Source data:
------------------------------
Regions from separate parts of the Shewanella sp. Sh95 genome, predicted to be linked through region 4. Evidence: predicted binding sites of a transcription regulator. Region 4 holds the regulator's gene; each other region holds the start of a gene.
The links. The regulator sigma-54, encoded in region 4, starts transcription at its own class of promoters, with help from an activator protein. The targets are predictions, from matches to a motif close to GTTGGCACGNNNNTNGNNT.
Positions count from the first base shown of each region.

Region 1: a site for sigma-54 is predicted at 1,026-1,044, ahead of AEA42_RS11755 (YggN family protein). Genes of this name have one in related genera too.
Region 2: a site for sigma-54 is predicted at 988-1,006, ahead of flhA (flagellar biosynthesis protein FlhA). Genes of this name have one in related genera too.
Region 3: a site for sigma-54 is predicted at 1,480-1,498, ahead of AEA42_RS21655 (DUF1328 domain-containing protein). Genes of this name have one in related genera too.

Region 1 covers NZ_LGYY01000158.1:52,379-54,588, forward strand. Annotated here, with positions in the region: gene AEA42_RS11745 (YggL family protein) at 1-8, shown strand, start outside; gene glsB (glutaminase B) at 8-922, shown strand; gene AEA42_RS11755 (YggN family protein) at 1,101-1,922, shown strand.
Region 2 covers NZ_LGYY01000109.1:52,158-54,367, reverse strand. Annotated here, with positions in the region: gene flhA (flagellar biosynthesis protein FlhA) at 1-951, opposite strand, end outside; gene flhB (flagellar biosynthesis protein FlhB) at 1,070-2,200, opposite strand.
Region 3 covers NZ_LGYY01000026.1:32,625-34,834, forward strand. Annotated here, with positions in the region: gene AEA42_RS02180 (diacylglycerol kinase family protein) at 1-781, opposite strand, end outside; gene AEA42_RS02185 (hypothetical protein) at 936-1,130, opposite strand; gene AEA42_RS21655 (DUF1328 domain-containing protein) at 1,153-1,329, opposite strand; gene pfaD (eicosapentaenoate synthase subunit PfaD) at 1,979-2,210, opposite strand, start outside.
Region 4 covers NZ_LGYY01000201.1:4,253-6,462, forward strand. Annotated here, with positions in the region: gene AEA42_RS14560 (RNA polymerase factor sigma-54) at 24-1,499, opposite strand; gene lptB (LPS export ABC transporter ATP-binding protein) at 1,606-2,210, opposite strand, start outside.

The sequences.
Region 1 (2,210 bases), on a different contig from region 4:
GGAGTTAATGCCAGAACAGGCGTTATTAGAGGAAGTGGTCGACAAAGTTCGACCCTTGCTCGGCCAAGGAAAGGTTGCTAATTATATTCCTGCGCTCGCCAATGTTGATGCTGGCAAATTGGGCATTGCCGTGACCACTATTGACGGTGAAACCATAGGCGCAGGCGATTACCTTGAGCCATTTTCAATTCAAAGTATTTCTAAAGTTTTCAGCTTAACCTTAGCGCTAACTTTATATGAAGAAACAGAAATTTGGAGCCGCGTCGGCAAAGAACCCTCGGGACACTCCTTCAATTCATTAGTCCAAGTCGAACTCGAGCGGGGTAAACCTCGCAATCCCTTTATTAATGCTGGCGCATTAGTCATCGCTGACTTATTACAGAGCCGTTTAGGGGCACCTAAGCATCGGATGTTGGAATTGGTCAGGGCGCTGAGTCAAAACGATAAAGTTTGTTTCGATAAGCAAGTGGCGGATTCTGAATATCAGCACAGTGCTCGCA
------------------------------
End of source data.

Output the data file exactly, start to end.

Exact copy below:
Regions from separate parts of the Shewanella sp. Sh95 genome, predicted to be linked through region 4. Evidence: predicted binding sites of a transcription regulator. Region 4 holds the regulator's gene; each other region holds the start of a gene.
The links. The regulator sigma-54, encoded in region 4, starts transcription at its own class of promoters, with help from an activator protein. The targets are predictions, from matches to a motif close to GTTGGCACGNNNNTNGNNT.
Positions count from the first base shown of each region.

Region 1: a site for sigma-54 is predicted at 1,026-1,044, ahead of AEA42_RS11755 (YggN family protein). Genes of this name have one in related genera too.
Region 2: a site for sigma-54 is predicted at 988-1,006, ahead of flhA (flagellar biosynthesis protein FlhA). Genes of this name have one in related genera too.
Region 3: a site for sigma-54 is predicted at 1,480-1,498, ahead of AEA42_RS21655 (DUF1328 domain-containing protein). Genes of this name have one in related genera too.

Region 1 covers NZ_LGYY01000158.1:52,379-54,588, forward strand. Annotated here, with positions in the region: gene AEA42_RS11745 (YggL family protein) at 1-8, shown strand, start outside; gene glsB (glutaminase B) at 8-922, shown strand; gene AEA42_RS11755 (YggN family protein) at 1,101-1,922, shown strand.
Region 2 covers NZ_LGYY01000109.1:52,158-54,367, reverse strand. Annotated here, with positions in the region: gene flhA (flagellar biosynthesis protein FlhA) at 1-951, opposite strand, end outside; gene flhB (flagellar biosynthesis protein FlhB) at 1,070-2,200, opposite strand.
Region 3 covers NZ_LGYY01000026.1:32,625-34,834, forward strand. Annotated here, with positions in the region: gene AEA42_RS02180 (diacylglycerol kinase family protein) at 1-781, opposite strand, end outside; gene AEA42_RS02185 (hypothetical protein) at 936-1,130, opposite strand; gene AEA42_RS21655 (DUF1328 domain-containing protein) at 1,153-1,329, opposite strand; gene pfaD (eicosapentaenoate synthase subunit PfaD) at 1,979-2,210, opposite strand, start outside.
Region 4 covers NZ_LGYY01000201.1:4,253-6,462, forward strand. Annotated here, with positions in the region: gene AEA42_RS14560 (RNA polymerase factor sigma-54) at 24-1,499, opposite strand; gene lptB (LPS export ABC transporter ATP-binding protein) at 1,606-2,210, opposite strand, start outside.

The sequences.
Region 1 (2,210 bases), on a different contig from region 4:
GGAGTTAATGCCAGAACAGGCGTTATTAGAGGAAGTGGTCGACAAAGTTCGACCCTTGCTCGGCCAAGGAAAGGTTGCTAATTATATTCCTGCGCTCGCCAATGTTGATGCTGGCAAATTGGGCATTGCCGTGACCACTATTGACGGTGAAACCATAGGCGCAGGCGATTACCTTGAGCCATTTTCAATTCAAAGTATTTCTAAAGTTTTCAGCTTAACCTTAGCGCTAACTTTATATGAAGAAACAGAAATTTGGAGCCGCGTCGGCAAAGAACCCTCGGGACACTCCTTCAATTCATTAGTCCAAGTCGAACTCGAGCGGGGTAAACCTCGCAATCCCTTTATTAATGCTGGCGCATTAGTCATCGCTGACTTATTACAGAGCCGTTTAGGGGCACCTAAGCATCGGATGTTGGAATTGGTCAGGGCGCTGAGTCAAAACGATAAAGTTTGTTTCGATAAGCAAGTGGCGGATTCTGAATATCAGCACAGTGCTCGCA